© Copyright H. David Kirk
In his first essay Ja"ckel shows that Irving confidently draws on the testimony of Hitler's long-term personal servants as witnesses to Hitler's ignorance of the murder of the Jews.
Martin Broszat, has commented<50> on that testimony in detail:
It is ... simply incorrect when Irving, on page 327 of his book (Hitler's War) claims that 'all surviving adjutants, secretaries and official stenographers had uniformly declared' that in Hitler's headquarters no word was ever spoken about the extermination of the Jews....
The real value of such 'crown-witnesses' in support of Irving's thesis was shown by an English reporter, Gitta Sereny. In The Sunday Times Weekly of July 10, 1977 she told of her search for the employees Irving had questioned. She managed to locate and interview five of them. All of them declared--as was to be expected--that in their presence Hitler had not spoken of the extermination of the Jews, but that they could not imagine that he did not know about it.
According to Broszat,<51> Irving's truncated use of such informants seems to go beyond naivete. Thus Irving based his claim about the servant-informants on the record of the Munich State Court<52> in its 1964 case against Obergruppenfuehrer (SS Colonel) Karl Wolff, Himmler's liaison at Hitler's headquarters. Accused of co-responsibility in arrangements for the extermination of the Jews, Wolff asserted his ignorance of the policy of extermination. Broszat continues:
It is utterly fantastic that Irving (on p. 327) claims not only Hitler's secretaries and stenographers, but that Wolff, with whom Himmler had visited Auschwitz,... had known, even in the summer of 1942, nothing of the extermination of the Jews.
The court 'refused to believe this, since it runs counter to the truth.' Irving accepts Wolff's version as if it were a proven fact and nowhere does he mentions the contrary view of the court, though he knows it.
Broszat also shows<53> that Irving presents facts about Hitler in a light that makes them look less formidably evil:
Irving pays scant attention to, or belittles, postwar confessions of those who had been privy to secret information about the extermination of the Jews. Thus certain statements by Walter Blume and Otto Ohlendorf, former leaders of special killing squads [Einsatzgruppen], agree that oral directives to commando leaders in 1941 concerning the extermination of the Jews, stemmed specifically from Hitler. lrving mentions it but distorts it in the telling.
Then Broszat's footnote:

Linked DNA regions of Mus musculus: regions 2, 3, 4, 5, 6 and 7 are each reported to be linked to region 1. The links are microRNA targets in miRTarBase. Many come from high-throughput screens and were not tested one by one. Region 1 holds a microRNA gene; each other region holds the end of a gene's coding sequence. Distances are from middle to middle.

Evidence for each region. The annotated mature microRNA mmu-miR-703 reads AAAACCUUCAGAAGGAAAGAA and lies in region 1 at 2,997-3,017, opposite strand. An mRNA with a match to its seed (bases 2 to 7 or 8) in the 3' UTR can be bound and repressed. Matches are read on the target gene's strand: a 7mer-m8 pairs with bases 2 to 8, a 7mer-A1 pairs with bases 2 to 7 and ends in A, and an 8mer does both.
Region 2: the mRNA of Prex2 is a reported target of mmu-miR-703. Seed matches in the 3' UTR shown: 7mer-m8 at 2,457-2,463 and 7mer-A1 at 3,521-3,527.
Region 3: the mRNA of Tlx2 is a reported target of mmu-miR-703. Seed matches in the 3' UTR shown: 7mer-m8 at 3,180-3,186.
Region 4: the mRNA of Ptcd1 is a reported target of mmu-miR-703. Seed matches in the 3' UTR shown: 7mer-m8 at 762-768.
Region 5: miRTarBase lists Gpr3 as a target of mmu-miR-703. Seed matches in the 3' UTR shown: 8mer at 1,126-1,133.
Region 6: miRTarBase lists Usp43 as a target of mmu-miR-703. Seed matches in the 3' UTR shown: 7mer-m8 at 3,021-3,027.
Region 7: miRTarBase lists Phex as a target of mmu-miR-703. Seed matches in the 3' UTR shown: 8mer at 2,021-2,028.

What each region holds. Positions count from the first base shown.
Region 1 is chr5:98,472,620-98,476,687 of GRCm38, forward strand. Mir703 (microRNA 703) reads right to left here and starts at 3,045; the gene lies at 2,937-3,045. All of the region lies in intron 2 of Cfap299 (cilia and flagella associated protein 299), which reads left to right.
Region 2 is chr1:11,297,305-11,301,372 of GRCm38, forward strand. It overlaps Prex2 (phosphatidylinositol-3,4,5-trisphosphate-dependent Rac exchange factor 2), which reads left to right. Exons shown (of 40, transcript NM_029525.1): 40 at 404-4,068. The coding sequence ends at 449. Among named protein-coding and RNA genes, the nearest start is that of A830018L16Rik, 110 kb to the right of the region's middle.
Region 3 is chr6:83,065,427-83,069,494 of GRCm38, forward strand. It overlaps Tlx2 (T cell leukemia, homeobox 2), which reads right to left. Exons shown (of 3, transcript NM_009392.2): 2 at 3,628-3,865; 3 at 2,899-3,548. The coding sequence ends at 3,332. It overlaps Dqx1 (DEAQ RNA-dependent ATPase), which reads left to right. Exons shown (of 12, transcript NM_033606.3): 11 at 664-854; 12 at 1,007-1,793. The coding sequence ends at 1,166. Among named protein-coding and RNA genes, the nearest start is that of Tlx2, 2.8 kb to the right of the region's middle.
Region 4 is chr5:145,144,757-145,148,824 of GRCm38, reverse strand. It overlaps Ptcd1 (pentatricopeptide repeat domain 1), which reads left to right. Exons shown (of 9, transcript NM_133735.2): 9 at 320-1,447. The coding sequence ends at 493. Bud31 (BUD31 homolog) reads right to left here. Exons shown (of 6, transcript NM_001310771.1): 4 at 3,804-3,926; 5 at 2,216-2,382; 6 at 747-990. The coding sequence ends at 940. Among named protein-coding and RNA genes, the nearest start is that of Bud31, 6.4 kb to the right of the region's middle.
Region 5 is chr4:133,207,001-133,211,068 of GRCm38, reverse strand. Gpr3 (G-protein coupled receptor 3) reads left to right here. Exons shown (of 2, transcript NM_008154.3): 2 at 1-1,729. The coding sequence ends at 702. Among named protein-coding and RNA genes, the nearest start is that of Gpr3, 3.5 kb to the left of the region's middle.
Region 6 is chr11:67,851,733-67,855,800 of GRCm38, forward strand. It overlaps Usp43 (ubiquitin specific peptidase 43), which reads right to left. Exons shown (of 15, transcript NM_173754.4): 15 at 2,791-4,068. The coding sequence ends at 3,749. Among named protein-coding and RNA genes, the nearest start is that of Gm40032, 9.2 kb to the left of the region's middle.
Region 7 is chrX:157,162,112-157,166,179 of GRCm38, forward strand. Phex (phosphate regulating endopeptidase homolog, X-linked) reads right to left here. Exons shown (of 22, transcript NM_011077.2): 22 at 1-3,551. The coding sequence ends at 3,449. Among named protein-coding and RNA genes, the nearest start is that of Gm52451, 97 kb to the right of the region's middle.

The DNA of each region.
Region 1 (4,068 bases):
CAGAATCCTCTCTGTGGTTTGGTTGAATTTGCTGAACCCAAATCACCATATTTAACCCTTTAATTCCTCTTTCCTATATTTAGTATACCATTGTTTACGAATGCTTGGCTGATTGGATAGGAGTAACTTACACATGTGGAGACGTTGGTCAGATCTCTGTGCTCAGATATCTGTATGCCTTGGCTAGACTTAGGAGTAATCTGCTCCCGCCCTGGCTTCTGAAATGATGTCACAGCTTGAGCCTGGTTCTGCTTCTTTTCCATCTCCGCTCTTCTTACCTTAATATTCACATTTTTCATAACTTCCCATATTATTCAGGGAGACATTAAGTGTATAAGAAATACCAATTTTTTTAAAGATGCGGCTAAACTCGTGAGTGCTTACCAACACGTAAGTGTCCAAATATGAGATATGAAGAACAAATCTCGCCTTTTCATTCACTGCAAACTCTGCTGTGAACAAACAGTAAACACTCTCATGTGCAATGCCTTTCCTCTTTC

Ohlendorf, in 1941/42 chief of Einsatzgruppe D, declared on January 3, 1946 before the Nuremberg Tribunal: 'In late summer 1941 Himmler was in Nikolaev. He ordered the leaders and troops of the Einsatzkommando [killing-commando] to fall in, and there and then he repeated the established 'liquidation- order ... [saying] that it was given on his responsibility together with the Führer's [Hitler's].' Irving cites this last sentence on page 326 [of Hitler's War], but does it in this way: 'that he [Himmler] alone, in association with Hitler, was responsible.' That word 'alone' is pure Irving invention. Then he proceeds to minimize things further: 'Himmler's formulation was perhaps purposefully vague.'
Nazi propaganda and administration developed a high degree of Iying by coded language. Thus 'resettlement' became a cover for expropriation and shipping to ghettos and death camps; 'Arbeit macht frei' (work makes you free) was the motto over the gates of slave and death camps; 'Kristallnacht' was the ingenious euphemism for the nation-wide pogrom, with its burning of synagogues, with its smashing of people and shops.
The German noun Kristall means both plate glass and fancy tableware, thus an allusion to 'Kristallnacht' is not only to broken glass or windows, but to a night of chandeliers and wine glasses. 'Final Solution of the Jewish Question' was the Nazi euphemism for 'extermination.'
Like the Nazi machine in his books, Irving has developed his own linguistic obfuscation technique. Chapter 19 of his Goring has a particularly intriguing title: 'Sunshine Girl and Crystal Night.' For the uninitiated it would not be far-fetched to assume that this refers to a fairy tale: princess and star-lit night.
But 'Crystal Night' stands for the 1938 pogrom, and the 'sunshine girl' is Edda, the Gorings' little daughter whom the doting parents called 'Sunshine.' By combining her charmed nickname with the already gilded term for pogrom, our clever biographer has further obfuscated what it was all about: -- the beginning of the end of the Jewish people of Europe.
The original plaintext version of this file is available via ftp.
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